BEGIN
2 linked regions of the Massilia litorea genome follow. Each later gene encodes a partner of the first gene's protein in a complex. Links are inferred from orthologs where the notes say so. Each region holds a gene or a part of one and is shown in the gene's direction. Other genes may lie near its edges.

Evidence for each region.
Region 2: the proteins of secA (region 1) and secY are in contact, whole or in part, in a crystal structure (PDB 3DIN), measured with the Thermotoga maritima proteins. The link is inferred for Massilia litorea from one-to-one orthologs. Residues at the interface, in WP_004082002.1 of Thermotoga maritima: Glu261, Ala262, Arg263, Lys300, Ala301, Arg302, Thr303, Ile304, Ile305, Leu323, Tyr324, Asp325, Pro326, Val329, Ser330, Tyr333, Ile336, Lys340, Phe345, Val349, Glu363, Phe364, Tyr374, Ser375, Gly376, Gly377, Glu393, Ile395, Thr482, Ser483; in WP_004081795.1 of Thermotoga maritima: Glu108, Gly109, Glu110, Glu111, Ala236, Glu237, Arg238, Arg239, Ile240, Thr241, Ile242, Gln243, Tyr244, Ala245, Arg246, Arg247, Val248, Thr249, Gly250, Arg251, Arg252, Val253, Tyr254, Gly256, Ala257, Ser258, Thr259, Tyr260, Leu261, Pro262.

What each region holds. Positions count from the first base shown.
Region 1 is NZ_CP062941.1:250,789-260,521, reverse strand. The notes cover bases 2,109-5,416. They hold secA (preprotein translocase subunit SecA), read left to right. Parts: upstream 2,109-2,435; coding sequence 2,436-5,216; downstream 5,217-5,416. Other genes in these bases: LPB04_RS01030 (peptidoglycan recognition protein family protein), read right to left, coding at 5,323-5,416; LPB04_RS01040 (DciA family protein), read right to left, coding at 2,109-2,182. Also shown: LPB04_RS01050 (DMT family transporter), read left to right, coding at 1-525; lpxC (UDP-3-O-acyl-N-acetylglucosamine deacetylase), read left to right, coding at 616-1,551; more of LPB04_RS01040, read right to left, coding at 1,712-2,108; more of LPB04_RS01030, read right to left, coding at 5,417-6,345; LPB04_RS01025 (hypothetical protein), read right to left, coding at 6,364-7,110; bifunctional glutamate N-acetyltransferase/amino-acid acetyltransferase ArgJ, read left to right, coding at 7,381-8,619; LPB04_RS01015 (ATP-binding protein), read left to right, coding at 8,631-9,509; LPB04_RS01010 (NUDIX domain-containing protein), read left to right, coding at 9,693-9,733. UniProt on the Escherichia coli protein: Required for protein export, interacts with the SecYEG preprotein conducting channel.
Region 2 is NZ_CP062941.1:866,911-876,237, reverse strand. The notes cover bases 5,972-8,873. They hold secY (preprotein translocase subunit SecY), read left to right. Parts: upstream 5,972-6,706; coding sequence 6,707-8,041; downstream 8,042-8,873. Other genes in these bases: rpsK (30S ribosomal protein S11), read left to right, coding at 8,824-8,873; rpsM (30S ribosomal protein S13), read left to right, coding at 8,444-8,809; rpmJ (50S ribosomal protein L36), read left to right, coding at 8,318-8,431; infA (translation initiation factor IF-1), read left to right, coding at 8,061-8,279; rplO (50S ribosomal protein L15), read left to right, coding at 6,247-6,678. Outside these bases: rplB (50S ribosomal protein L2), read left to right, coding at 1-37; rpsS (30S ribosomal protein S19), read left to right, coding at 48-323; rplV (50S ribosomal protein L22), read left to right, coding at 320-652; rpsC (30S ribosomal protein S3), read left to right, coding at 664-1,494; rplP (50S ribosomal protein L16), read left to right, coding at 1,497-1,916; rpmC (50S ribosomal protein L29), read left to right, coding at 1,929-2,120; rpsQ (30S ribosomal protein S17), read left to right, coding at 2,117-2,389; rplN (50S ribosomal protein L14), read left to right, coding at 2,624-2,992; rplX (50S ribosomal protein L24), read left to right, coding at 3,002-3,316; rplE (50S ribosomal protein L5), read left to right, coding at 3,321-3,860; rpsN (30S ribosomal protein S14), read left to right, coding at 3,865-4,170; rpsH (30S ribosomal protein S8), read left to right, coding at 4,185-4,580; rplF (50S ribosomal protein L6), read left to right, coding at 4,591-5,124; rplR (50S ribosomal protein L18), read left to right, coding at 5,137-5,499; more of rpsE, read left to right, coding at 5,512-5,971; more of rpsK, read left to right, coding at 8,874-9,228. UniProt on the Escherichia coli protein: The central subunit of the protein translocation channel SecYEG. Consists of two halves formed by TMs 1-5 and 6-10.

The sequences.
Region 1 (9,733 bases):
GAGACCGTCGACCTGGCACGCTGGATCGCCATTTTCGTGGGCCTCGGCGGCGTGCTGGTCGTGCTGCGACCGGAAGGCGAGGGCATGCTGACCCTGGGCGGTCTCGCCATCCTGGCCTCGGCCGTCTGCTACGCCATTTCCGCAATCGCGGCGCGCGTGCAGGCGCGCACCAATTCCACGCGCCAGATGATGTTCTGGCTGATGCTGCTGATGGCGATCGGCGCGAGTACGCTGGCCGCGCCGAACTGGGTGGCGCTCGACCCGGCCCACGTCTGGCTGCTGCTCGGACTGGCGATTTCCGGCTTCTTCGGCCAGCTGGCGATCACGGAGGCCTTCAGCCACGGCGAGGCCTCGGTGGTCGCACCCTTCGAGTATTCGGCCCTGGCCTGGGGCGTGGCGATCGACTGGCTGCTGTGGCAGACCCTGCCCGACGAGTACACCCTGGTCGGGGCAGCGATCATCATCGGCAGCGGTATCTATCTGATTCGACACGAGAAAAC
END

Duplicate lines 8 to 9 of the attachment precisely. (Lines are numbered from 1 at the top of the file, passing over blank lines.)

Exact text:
Region 1 (9,733 bases):
GAGACCGTCGACCTGGCACGCTGGATCGCCATTTTCGTGGGCCTCGGCGGCGTGCTGGTCGTGCTGCGACCGGAAGGCGAGGGCATGCTGACCCTGGGCGGTCTCGCCATCCTGGCCTCGGCCGTCTGCTACGCCATTTCCGCAATCGCGGCGCGCGTGCAGGCGCGCACCAATTCCACGCGCCAGATGATGTTCTGGCTGATGCTGCTGATGGCGATCGGCGCGAGTACGCTGGCCGCGCCGAACTGGGTGGCGCTCGACCCGGCCCACGTCTGGCTGCTGCTCGGACTGGCGATTTCCGGCTTCTTCGGCCAGCTGGCGATCACGGAGGCCTTCAGCCACGGCGAGGCCTCGGTGGTCGCACCCTTCGAGTATTCGGCCCTGGCCTGGGGCGTGGCGATCGACTGGCTGCTGTGGCAGACCCTGCCCGACGAGTACACCCTGGTCGGGGCAGCGATCATCATCGGCAGCGGTATCTATCTGATTCGACACGAGAAAAC